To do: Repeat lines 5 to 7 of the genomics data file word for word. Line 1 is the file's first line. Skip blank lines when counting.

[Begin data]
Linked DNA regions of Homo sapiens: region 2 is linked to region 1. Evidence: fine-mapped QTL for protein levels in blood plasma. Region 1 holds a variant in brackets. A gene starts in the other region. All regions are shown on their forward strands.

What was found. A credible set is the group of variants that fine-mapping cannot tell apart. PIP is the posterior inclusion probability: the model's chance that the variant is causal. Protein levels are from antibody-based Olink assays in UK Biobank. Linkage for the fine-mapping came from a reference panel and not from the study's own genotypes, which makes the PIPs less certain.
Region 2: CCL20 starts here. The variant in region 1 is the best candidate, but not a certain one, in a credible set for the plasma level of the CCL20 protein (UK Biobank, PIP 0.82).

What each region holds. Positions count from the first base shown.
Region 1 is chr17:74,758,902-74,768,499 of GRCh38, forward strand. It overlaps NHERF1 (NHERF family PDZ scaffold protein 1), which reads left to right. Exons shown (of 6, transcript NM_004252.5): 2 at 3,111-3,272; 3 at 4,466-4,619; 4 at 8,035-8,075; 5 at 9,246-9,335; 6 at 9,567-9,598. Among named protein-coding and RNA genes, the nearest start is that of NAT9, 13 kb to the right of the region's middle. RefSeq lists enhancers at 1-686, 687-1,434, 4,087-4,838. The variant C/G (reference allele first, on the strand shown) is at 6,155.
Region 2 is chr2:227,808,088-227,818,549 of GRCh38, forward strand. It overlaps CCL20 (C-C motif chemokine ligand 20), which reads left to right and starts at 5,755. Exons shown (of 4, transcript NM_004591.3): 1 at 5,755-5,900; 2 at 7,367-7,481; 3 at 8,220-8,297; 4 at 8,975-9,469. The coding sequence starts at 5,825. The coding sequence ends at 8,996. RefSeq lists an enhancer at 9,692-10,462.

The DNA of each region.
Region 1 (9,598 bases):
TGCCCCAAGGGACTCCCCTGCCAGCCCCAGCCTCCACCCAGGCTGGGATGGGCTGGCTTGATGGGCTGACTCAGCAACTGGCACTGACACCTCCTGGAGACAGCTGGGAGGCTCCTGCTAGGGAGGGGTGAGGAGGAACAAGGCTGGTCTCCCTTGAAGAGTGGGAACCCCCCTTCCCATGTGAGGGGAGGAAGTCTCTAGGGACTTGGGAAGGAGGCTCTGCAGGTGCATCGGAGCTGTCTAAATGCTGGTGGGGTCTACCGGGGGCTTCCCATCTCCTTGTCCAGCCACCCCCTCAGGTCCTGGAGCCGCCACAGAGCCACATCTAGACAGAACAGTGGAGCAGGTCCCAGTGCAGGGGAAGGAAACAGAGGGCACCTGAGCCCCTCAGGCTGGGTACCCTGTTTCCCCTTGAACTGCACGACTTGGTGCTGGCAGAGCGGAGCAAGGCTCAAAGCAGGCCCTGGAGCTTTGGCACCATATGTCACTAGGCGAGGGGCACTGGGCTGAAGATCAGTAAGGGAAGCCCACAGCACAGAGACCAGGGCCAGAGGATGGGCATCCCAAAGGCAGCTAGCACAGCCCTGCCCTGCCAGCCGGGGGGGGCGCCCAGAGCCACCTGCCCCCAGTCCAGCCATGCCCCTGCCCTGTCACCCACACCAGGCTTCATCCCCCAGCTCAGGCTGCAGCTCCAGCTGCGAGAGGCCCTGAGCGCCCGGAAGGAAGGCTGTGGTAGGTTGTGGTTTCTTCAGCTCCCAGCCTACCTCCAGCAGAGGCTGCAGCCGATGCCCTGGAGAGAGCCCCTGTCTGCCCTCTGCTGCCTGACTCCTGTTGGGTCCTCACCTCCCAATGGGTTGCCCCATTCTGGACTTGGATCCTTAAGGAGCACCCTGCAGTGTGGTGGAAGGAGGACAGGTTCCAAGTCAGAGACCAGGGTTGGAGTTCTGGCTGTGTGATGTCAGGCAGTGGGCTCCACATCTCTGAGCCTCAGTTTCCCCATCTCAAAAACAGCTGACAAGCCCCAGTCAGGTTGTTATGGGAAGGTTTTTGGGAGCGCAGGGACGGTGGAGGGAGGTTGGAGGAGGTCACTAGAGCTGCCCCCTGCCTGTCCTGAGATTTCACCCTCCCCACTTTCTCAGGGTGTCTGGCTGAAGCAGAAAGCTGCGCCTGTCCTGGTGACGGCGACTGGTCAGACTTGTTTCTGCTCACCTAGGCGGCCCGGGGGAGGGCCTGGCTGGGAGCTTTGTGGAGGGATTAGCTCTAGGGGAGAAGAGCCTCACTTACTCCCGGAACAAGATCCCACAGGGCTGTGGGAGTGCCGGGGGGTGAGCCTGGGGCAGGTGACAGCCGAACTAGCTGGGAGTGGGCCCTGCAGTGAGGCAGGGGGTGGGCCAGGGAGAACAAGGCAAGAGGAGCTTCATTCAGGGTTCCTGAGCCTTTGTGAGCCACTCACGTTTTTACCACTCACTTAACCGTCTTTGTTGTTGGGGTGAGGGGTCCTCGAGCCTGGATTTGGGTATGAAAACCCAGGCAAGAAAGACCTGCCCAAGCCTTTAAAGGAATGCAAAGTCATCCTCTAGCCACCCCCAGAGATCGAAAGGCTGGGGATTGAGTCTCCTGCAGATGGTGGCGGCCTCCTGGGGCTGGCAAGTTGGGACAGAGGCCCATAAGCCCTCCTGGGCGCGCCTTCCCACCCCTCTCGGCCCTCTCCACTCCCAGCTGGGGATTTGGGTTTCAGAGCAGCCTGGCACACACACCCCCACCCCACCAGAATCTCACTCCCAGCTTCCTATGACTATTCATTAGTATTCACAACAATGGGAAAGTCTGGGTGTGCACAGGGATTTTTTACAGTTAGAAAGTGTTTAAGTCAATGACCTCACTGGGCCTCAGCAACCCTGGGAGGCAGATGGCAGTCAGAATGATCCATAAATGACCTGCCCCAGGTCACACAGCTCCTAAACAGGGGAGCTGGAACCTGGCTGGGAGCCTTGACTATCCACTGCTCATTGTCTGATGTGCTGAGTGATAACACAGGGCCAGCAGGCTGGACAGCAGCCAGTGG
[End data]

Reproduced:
Region 1 is chr17:74,758,902-74,768,499 of GRCh38, forward strand. It overlaps NHERF1 (NHERF family PDZ scaffold protein 1), which reads left to right. Exons shown (of 6, transcript NM_004252.5): 2 at 3,111-3,272; 3 at 4,466-4,619; 4 at 8,035-8,075; 5 at 9,246-9,335; 6 at 9,567-9,598. Among named protein-coding and RNA genes, the nearest start is that of NAT9, 13 kb to the right of the region's middle. RefSeq lists enhancers at 1-686, 687-1,434, 4,087-4,838. The variant C/G (reference allele first, on the strand shown) is at 6,155.
Region 2 is chr2:227,808,088-227,818,549 of GRCh38, forward strand. It overlaps CCL20 (C-C motif chemokine ligand 20), which reads left to right and starts at 5,755. Exons shown (of 4, transcript NM_004591.3): 1 at 5,755-5,900; 2 at 7,367-7,481; 3 at 8,220-8,297; 4 at 8,975-9,469. The coding sequence starts at 5,825. The coding sequence ends at 8,996. RefSeq lists an enhancer at 9,692-10,462.

The DNA of each region.